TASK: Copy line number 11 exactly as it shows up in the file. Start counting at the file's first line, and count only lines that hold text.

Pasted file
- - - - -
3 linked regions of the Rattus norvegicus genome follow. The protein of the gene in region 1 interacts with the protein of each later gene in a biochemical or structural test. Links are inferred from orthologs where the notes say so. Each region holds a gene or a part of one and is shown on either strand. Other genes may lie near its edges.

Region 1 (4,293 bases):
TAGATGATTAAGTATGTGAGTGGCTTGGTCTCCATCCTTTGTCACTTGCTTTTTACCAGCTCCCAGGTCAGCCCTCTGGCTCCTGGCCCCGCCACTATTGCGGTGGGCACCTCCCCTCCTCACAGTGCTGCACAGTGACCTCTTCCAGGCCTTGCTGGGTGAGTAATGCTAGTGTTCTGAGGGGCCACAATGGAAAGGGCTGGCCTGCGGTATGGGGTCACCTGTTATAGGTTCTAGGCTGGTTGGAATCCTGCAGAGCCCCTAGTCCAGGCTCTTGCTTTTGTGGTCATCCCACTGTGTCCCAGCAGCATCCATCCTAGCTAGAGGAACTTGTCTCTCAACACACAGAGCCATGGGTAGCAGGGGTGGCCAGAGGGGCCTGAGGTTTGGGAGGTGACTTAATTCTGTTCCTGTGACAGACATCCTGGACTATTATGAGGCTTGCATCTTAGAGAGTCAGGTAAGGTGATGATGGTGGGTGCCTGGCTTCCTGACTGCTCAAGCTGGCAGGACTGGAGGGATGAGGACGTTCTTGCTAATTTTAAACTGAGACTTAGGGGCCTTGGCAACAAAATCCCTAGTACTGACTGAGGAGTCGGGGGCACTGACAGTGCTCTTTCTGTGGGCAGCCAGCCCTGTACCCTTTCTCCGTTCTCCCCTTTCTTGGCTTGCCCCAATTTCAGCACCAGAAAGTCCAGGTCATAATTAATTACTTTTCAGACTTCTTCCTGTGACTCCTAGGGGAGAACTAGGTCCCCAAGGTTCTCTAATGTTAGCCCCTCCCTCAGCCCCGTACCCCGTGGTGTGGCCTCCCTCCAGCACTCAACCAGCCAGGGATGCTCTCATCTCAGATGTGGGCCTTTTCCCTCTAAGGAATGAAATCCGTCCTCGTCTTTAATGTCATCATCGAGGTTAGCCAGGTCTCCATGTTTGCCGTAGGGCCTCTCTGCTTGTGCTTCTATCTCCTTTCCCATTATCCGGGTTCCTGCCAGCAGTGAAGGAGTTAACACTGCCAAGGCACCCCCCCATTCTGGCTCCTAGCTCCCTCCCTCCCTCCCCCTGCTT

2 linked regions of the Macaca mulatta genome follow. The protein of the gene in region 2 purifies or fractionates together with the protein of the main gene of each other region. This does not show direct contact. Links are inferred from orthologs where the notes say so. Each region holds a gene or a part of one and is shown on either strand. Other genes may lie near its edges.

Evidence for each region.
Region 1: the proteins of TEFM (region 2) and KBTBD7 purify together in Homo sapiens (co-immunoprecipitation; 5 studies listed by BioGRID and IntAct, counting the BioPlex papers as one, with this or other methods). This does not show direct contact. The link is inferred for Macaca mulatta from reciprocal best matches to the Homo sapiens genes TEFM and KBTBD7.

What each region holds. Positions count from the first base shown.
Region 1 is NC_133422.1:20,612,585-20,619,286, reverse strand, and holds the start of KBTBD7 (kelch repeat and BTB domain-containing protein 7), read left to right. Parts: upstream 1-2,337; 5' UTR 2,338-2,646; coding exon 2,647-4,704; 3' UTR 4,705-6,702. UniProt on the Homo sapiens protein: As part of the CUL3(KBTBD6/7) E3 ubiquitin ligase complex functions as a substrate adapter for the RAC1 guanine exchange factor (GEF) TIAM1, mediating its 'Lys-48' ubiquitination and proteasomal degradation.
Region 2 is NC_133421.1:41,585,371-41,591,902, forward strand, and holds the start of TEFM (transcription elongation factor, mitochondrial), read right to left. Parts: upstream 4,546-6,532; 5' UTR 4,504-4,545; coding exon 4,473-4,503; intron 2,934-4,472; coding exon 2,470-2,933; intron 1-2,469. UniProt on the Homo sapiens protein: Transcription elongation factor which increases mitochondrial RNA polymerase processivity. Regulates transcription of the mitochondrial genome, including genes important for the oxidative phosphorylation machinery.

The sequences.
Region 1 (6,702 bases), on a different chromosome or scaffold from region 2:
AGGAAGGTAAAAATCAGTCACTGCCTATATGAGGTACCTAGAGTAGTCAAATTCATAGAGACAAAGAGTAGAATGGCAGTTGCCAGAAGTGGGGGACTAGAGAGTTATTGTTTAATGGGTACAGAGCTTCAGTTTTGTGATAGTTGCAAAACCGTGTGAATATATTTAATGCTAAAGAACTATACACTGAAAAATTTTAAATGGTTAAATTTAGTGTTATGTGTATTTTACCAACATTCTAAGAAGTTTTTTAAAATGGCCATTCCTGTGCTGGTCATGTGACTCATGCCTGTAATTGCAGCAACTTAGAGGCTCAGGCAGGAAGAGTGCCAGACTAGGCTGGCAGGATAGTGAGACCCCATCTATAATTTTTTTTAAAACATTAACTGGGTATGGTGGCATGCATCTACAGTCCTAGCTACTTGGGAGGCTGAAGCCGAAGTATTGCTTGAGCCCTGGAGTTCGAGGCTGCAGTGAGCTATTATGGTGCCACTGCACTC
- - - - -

Region 1 (6,702 bases), on a different chromosome or scaffold from region 2: